Why should the covariant derivative of the metric tensor be 0 ?

• lalbatros
In summary, the GR assumption that the length and angle between vectors would not change under parallel transport can be relaxed, giving you more freedom in your theory. This is the simplest possibility and is based on the assumption that raising and lowering indices are the same thing.
lalbatros
That's a crucial point of GR !
And I have always problems with that.

Back to the basics, with your help.

Thanks

Michel

The vanishing of the nonmetricity tensor in GR has to with the natural assumption that under parallel transport of vectors, neither the length of one vector, nor the angle between 2 such vectors would change.

It's instructive to perform one of the 2 calculations referred to in the phrase above.

Daniel.

This assumption can probably be relaxed. But this gives you more freedom. I would say that this is merely the simplest (and geometrically the most natural) possibility.

A quick algebraic reason is that raising (lowering) indices then differentiating should be the same thing as differentiating then raising (lowering) indices.

That condition is also needed for the "Fundamental Theorem of (Pseudo-) Riemannian Geometry".

As far as I know, it's a defintional thing. If one adopts the defintion that two sides of a quadralateral are parallel when opposite sides have the same length, one can use a geometric construction based on this defintion of the parallelness of two different vectors to define parallel transport (also, the more elegant gometric construction known as "Schild's ladder") to perform covariant differentiation.

(Note that given a metric, one can measure the length of the sides of a parallelogram.)

Schild's ladder is discussed in MTW (but not many other textbooks include it).

I've never quite understood torsion, though, or torsion-based theories of gravity.

Here's another way to look at it.
Given the metric tensor, if you don't choose the unique torsion-free metric-compatible derivative operator, you have to specify some more structure (say, the nonmetricity tensor or the torsion tensor or something equivalent) to pick out the derivative operator you prefer. From a physics point of view, you'd probably want to physically justify the choice.

pervect said:
I've never quite understood torsion, though, or torsion-based theories of gravity.

I also don't know much know about torsion-based theories of gravity, but I think one story goes something like the following.

Some theories relate torsion to particle spin. This is basically a coupling of spin to spacetime geometry, so that what constitutes a geodesic depends on a particle's spin.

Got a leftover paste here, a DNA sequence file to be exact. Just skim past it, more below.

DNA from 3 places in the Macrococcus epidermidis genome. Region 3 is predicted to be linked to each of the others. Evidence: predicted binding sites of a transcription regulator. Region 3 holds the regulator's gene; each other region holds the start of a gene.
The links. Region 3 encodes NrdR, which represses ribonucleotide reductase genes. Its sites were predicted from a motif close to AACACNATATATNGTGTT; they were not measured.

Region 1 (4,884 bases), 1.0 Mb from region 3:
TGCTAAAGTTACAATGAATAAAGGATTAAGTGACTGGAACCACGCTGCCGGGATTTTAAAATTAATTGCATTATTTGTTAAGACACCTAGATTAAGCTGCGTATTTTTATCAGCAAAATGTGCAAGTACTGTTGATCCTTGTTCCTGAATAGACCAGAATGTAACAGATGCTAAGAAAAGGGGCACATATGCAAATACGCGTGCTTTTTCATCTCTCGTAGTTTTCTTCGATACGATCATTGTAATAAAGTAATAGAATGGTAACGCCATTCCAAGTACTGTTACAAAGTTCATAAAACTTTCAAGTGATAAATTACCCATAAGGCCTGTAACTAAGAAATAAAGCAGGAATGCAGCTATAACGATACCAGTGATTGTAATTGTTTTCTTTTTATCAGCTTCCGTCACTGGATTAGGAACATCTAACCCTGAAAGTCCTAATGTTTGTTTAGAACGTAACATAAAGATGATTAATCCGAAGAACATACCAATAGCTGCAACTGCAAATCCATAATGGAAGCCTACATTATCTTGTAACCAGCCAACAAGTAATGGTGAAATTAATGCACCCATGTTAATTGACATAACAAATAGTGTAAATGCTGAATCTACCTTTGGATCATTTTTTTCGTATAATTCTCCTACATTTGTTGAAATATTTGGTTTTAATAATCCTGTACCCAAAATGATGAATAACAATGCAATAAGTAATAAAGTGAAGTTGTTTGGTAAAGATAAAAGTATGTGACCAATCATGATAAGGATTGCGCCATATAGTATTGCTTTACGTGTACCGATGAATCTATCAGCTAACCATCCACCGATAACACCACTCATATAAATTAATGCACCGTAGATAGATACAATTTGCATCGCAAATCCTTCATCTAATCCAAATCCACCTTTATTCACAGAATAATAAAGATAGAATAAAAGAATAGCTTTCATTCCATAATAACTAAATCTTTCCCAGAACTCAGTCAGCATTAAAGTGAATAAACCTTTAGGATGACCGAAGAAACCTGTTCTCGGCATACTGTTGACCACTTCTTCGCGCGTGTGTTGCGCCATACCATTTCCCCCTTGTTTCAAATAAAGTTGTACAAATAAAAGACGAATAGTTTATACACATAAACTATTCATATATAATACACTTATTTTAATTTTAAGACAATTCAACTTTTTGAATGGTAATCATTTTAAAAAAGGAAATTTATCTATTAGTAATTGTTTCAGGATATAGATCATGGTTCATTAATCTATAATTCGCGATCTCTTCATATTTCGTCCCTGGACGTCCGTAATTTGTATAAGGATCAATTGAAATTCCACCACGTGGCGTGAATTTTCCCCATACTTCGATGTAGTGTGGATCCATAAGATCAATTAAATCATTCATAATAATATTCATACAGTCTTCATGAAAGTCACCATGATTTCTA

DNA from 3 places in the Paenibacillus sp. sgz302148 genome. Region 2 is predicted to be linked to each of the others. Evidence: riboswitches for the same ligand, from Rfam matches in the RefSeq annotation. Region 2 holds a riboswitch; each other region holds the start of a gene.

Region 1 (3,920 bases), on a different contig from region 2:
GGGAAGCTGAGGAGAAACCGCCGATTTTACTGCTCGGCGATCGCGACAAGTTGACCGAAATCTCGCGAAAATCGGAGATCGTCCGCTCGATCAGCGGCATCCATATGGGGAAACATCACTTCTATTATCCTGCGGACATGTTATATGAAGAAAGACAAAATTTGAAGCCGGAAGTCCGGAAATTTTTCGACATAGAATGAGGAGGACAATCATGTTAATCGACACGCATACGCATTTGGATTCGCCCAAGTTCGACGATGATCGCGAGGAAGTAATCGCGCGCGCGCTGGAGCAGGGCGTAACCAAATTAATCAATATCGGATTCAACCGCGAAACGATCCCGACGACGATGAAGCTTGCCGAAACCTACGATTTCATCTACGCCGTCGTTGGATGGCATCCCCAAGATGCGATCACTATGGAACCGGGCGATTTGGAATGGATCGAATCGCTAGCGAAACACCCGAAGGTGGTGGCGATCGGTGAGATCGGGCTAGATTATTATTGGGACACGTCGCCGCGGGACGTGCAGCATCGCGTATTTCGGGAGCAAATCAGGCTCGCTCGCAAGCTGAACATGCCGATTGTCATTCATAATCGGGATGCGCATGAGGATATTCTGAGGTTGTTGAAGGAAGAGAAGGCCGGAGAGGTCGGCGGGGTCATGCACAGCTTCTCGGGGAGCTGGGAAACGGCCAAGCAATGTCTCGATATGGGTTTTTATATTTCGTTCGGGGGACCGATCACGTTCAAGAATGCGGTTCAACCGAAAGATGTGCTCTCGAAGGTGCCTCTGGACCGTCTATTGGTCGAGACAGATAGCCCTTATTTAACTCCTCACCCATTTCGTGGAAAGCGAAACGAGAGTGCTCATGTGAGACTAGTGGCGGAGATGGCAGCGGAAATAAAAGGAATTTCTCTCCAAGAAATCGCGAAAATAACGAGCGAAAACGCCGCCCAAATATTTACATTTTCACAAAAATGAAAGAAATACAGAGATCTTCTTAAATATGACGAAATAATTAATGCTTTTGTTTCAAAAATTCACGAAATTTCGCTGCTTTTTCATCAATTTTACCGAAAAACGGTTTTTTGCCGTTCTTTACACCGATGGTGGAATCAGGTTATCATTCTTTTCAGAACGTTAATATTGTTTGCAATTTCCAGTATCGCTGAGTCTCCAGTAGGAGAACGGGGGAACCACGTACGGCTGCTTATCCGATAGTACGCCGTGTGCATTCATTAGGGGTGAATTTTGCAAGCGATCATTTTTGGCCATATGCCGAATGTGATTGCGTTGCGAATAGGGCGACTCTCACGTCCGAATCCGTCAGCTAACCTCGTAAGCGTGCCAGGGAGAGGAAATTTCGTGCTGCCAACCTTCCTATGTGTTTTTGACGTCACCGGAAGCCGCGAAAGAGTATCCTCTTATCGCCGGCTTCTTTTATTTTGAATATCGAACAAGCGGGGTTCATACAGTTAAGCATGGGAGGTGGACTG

My understanding is that, if there is no force acting on your drawing compass, physically you'd expect the angle it subtends to remain constant. Mathematically: $0 = \nabla_a (\boldsymbol{guv}) = \nabla_a \boldsymbol g$ QED.

To define the connection you also assume the covariant derivative is torsion free on scalar fields, and I'm not sure what that means physically.

1. What is the significance of the covariant derivative of the metric tensor being 0?

The covariant derivative of the metric tensor being 0 implies that the metric tensor is constant throughout the space or spacetime. This means that the distances and angles between any two points in the space or spacetime remain the same, regardless of the coordinates used to measure them.

2. How does the covariant derivative of the metric tensor relate to the curvature of space or spacetime?

The covariant derivative of the metric tensor being 0 is a necessary condition for a space or spacetime to be flat or have zero curvature. This means that the space or spacetime is Euclidean, and the rules of Euclidean geometry apply.

3. Can the covariant derivative of the metric tensor be non-zero in certain cases?

Yes, the covariant derivative of the metric tensor can be non-zero in cases where the space or spacetime is curved. This means that the distances and angles between two points will vary depending on the coordinates used to measure them, and the rules of non-Euclidean geometry will apply.

4. What is the mathematical definition of the covariant derivative of the metric tensor?

The covariant derivative of the metric tensor is defined as the partial derivative of the metric tensor with respect to one of its indices, plus the Christoffel symbols multiplied by the metric tensor. This can be written as Dgαβ/dxγ = ∂gαβ/∂xγ + Γαγρgρβ, where Γαγρ are the Christoffel symbols.

5. How is the covariant derivative of the metric tensor used in general relativity?

In general relativity, the covariant derivative of the metric tensor is used to define the curvature tensor, which is a measure of the curvature of space or spacetime. It is also used in the Einstein field equations, which describe how matter and energy affect the curvature of space or spacetime.

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